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Consumers want to message businesses. Let’s chat

Ijoined Google this past spring, but haven’t had a chance to actually work in the office or meet anyone from my team in person. It’s funny, because I’ve spent the better part of my career working on communications and collaboration products, exactly the areas that have been challenging from a work perspective. Over the last few months, we’ve seen workplace interactions transform at a pace none of us ever imagined. While I look forward to coffee chats in the cafe, the serendipity of hallway conversations, and the bonds formed by meeting in person, staying connected with my colleagues has not been as difficult as I thought it would be.

And those connections are crucial. In this new work-from-home world, it’s important for people to spend less time traversing video and chat applications, and more time getting things done.


Staying connected with my colleagues has not been as difficult as I thought it would be.


The same is true for people when they’re not at work. They want to make connections, and they want the process to be as hassle-free as possible. This past summer, Google partnered with Forrester Consulting and found a similar trend playing out with consumers who are interacting with businesses. More specifically, the study highlighted just how important fast and seamless communication experiences are for all users.


Acceleration of digital experiences

Consumers gravitating to digital channels is nothing new; we saw an e-commerce boom back in the late 1990s. What is new is the accelerated rate of digital adoption by consumers and the breadth of choice consumers have to communicate across channels, platforms, and devices. We are in the midst of an extremely disruptive moment for businesses, as consumers shed old habits and build new ones. Since the onset of the pandemic, 34% consumers say they complete more transactions online than ever before.1


Think with Google

Source: Forrester/Google, U.S., “What Businesses Need to Know About Communicating With Consumers,” Dec. 2020.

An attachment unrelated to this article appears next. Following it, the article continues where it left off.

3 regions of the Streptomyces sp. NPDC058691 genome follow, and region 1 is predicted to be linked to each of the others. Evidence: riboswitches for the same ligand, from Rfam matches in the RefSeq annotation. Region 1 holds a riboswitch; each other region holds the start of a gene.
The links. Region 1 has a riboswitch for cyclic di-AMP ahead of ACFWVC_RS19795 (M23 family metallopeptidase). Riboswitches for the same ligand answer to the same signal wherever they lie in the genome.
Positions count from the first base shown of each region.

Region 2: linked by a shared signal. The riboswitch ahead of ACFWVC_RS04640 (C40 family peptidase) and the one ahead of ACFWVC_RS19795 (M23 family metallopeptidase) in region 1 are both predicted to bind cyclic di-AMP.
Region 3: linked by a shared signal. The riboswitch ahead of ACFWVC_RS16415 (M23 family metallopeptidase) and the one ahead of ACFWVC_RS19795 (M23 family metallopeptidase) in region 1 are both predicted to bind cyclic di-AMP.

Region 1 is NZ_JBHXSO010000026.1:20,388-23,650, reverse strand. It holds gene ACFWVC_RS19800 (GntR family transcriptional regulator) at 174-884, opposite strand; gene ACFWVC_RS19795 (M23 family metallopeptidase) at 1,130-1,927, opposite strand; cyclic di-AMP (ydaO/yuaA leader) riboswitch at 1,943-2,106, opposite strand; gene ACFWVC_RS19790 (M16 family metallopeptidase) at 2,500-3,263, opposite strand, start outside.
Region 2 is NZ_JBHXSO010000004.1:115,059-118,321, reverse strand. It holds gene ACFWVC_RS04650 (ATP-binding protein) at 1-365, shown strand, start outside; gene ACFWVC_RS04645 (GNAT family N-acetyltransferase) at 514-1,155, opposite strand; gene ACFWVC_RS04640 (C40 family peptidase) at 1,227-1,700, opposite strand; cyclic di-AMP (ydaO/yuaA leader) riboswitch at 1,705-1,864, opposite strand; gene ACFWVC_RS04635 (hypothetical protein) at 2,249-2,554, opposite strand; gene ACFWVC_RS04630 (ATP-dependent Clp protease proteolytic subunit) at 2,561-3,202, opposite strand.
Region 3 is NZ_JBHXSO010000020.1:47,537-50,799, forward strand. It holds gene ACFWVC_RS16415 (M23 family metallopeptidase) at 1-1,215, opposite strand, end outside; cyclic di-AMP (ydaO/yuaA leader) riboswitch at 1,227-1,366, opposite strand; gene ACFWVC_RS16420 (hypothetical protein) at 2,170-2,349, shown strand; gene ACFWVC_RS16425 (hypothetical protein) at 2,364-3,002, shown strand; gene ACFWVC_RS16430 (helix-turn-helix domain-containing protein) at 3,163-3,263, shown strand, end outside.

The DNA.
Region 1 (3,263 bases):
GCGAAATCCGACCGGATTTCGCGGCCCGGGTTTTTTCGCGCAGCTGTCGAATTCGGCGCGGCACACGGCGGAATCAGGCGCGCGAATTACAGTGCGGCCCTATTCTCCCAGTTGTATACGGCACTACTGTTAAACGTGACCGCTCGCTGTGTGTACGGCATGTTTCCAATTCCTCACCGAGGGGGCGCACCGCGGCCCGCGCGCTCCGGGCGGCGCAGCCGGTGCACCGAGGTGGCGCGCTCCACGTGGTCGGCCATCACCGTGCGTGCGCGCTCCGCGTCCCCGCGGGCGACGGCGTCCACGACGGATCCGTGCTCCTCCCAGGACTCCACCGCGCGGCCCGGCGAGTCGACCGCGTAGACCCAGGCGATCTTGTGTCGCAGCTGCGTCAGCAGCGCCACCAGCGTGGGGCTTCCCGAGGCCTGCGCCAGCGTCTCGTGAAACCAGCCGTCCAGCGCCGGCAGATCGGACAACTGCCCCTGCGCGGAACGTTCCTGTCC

The Forrester study found that chat and messaging are growing in popularity, especially among younger generations. Consumers want speed in their preferred channel — it’s the most important factor in their interactions with businesses — and are increasingly turning to chat because they find it more convenient. In fact, consumers decide where to buy based on brands’ communication channels. As many as 68% of the respondents indicated that, if they can choose where to make a purchase, they are more likely to go with the business that offers convenient communications.2


The opportunity to delight

My own experience digitally interacting with brands has been mixed. Some do a great job, whereas in other cases the experience can be rather frustrating — mostly on account of long wait times or the lack of follow up. I find Warby Parker's Home Try-On experience to be delightful. Simply pick five frames from their website and within a couple of days you are able to try them on at home, without ever having to visit a retail store or talk to a service rep. But consumers may not visit the website or download the app for every business they engage with. This is where Google’s Business Messages comes in, combining the power of Google Search and Maps with the speed and efficacy of messaging.


Australian retailer Woolworths surfaces product availability via Business Messages. Walmart, Safeway, Meijer, and Levi’s, among a host of other brands, serve existing and potential customers via Business Messages.

The need to invest in asynchronous chat

Firms are increasing their investments in communications technology. Specifically, 60% expect increases in their budgets in the next year.3 What firms do with this additional budget is critical, and, while asynchronous chat is currently nascent, adding this channel can give firms a competitive edge. We found that the benefits of investment in asynchronous chat increased contact-center efficiency and improved customer loyalty. We define asynchronous chat as any communication channel where the consumer has control over the conversation cadence (such as text, social media, third-party messaging, and chat through a mobile app). For example, a consumer might send a message to a business, walk away for a few hours, and return to the conversation right where they left off.



Think with Google Source: Forrester/Google, U.S., “What Businesses Need to Know About Communicating With Consumers,” Dec. 2020.

Better communication, better performance

Asynchronous chat will become an important element of customer service that provides customers with additional choice, the convenience of communicating on their time, and a record of their conversation. But that’s just one piece of the puzzle. Firms with advanced communications offerings achieved better business results, including 19-point higher net promoter scores, 9.5% increased customer satisfaction, and 5% or greater growth.4


You can download the full study here.


Kelly Waldher

VP of Marketing for Google Workspace


Sources:

1-4 Forrester/Google, U.S., “What Businesses Need to Know About Communicating With Consumers,” Dec. 2020.

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